What Mr Peters may recognise, but Labour does not, is that, before Mr Key suggested the share issues, most voters had never heard of Mighty River Power, Meridian Energy, Genesis or Solid Energy, much less worried about their ownership structure.
Compared with disposable incomes, the local school competently teaching maths, grandma getting her hip replacement, the cops tracking down the local crims or even keeping Asian immigrants out, whether a Waikato River dam is owned 100% or 51% by the state simply doesn’t rate.
The actual policies of those who claim to oppose share issues prove it.
Through nine years of the Helen Clark regime, when a global economic boom fuelled massive fiscal surpluses, the government bought back not a single share in Contact Energy.
Nor did Phil Goff promise to buy back shares in Contact. Nor does Mr Shearer promise to buy back shares in the companies Mr Key plans to list.
If it is OK for national symbols such as the Clyde Dam and the Wairakei geothermal network to be 100% privately owned – and majority foreign owned – how could it possibly matter that Waikato River dams will be only 51% government owned and perhaps 20% foreign owned?
Matthew gets it right on. The opposition is symbolic bluster.
While averse to nationalisation, Labour also argues that not a single share in any of the Crown’s $50 billion of commercial companies should ever be sold – in effect freezing more than $30,000 per New Zealand household in a portfolio that is a mere legacy of the tumult of the 1980s and 90s.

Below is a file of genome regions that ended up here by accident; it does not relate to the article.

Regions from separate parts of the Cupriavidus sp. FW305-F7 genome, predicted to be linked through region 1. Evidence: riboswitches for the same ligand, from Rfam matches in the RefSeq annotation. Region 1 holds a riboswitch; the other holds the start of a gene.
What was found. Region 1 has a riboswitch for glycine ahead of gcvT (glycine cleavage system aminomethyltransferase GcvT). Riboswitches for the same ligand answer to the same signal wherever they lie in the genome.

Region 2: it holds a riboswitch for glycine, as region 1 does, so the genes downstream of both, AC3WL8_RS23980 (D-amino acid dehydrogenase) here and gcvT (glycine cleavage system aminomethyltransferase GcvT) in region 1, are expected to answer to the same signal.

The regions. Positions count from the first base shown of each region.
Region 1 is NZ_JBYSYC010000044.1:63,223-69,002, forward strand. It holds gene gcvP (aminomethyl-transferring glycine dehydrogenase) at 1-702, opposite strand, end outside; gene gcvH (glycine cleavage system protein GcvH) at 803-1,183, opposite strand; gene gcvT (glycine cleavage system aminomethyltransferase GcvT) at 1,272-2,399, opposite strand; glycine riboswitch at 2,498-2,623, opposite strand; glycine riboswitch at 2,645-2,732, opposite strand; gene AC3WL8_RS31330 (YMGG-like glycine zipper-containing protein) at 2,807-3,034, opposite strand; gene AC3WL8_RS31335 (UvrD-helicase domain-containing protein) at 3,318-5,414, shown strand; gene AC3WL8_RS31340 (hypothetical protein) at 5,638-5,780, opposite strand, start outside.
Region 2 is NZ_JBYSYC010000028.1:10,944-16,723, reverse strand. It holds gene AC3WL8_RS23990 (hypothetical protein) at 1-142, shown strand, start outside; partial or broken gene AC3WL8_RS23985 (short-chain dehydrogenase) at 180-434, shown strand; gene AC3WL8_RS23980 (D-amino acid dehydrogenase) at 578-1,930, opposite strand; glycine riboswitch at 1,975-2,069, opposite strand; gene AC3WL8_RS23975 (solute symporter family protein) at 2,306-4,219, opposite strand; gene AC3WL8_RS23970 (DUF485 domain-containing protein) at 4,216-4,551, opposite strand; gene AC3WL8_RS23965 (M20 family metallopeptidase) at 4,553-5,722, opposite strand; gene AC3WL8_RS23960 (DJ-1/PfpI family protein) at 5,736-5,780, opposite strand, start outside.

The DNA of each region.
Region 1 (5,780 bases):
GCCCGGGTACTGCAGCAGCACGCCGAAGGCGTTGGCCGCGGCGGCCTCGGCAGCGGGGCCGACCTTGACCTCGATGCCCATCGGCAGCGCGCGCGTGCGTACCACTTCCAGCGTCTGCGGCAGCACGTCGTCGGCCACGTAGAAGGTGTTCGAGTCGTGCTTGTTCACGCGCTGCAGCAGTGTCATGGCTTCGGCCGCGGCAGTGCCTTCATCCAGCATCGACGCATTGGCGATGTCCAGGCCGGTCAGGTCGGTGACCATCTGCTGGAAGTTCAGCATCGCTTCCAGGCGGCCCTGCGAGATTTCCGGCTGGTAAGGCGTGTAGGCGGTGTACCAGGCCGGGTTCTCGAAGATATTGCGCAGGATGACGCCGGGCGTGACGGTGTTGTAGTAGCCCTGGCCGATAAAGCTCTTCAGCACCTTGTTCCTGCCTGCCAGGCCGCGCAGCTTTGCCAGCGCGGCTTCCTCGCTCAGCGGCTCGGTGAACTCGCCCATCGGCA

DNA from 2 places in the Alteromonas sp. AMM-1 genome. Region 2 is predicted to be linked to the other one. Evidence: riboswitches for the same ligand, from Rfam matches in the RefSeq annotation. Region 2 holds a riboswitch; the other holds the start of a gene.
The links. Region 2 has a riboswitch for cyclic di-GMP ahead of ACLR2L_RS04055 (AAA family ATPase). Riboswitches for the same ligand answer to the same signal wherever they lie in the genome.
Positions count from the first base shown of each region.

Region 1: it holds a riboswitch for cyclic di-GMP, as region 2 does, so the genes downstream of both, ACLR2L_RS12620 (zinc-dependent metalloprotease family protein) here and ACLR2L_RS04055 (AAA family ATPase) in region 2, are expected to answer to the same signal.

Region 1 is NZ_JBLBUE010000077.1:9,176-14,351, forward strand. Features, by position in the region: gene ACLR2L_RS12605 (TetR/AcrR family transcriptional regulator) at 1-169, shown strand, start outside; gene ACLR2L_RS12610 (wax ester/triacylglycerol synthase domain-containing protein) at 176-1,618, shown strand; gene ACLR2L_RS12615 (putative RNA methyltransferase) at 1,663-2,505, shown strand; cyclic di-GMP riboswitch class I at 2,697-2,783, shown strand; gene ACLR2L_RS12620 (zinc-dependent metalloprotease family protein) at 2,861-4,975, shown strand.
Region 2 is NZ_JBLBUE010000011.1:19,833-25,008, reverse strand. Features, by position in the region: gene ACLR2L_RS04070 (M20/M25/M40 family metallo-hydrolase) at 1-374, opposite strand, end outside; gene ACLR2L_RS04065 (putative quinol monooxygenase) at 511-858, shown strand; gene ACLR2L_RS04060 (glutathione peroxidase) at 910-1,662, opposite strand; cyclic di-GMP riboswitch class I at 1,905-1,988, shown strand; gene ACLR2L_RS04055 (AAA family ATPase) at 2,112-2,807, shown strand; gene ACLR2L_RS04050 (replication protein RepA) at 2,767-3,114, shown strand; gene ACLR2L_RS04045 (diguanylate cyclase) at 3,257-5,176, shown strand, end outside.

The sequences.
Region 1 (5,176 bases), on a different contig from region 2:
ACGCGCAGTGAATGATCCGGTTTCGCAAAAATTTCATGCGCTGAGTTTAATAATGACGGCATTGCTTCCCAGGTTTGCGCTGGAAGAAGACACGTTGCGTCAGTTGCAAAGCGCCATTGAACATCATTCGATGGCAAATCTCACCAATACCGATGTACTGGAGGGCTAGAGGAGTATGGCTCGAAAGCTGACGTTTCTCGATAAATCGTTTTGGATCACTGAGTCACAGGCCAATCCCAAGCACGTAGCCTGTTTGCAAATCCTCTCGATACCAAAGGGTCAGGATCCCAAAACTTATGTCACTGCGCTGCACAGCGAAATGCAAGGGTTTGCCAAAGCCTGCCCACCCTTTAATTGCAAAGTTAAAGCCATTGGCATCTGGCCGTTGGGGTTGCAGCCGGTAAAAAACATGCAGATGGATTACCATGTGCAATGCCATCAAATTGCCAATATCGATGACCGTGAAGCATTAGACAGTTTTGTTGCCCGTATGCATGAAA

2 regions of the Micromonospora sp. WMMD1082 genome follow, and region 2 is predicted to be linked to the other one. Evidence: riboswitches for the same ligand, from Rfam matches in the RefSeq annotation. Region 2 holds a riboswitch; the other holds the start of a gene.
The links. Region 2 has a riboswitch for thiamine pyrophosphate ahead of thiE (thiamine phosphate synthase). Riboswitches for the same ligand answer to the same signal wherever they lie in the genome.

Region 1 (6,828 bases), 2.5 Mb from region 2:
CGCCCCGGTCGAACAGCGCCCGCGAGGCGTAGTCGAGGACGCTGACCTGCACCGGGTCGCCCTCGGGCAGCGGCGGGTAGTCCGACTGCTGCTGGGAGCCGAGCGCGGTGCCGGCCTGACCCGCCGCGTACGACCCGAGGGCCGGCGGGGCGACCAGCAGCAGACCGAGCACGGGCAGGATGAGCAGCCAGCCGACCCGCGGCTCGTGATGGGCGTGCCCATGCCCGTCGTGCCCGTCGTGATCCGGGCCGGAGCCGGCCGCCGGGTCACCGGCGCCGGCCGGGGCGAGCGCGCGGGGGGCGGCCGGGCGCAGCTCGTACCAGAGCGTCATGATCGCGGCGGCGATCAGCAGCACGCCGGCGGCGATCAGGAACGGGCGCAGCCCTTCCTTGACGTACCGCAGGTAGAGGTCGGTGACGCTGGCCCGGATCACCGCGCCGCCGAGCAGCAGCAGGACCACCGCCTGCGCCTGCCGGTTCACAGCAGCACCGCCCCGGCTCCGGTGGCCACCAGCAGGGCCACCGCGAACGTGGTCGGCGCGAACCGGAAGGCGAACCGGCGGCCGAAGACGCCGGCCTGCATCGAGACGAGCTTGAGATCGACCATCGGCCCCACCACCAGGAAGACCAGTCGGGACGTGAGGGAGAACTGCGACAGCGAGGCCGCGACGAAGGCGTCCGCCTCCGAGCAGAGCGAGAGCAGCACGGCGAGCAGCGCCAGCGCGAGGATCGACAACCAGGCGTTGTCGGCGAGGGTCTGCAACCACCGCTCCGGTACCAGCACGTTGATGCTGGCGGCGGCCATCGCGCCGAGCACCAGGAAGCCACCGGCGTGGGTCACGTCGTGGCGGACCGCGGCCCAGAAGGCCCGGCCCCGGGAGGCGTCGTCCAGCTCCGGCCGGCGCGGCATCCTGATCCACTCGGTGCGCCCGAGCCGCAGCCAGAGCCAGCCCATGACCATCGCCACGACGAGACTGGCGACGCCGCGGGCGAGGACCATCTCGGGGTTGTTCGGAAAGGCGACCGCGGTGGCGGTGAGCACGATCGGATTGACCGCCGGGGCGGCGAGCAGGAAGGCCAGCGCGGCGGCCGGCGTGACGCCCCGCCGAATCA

This is the perverse logic of Labour’s stance. They are basically arguing that the exact right number of power companies for the Government to own is three out of five. Not two, not four – exactly three.
The ideological opposition to the private sector means that we don’t have an intelligent conversation over what assets should be state owned and which should not. Instead we just have a die in the ditch defence of the status quo no matter how illogical it might be.
Arguments that the state must own 100% of “strategic assets” – a meaningless phrase, never defined – would suggest the government should nationalise all food production and distribution, something Labour is yet to propose.
In fact, an immovable asset producing a commodity involving no proprietary intellectual property would seem to be exactly the sort of thing where ownership is irrelevant.
Absolutely. There is a far stronger case for the Government to own Fonterra than a power company.
The Greens are happy that their anti-asset-sale petition has won them tens of thousands of new email addresses to spam in election year.
And they used taxpayer money to collect them! I bet you everyone who signed that petition will get an e-mail from them if they gave an e-mail address.Tags: Asset Sales, Greens, Labour, Matthew Hooton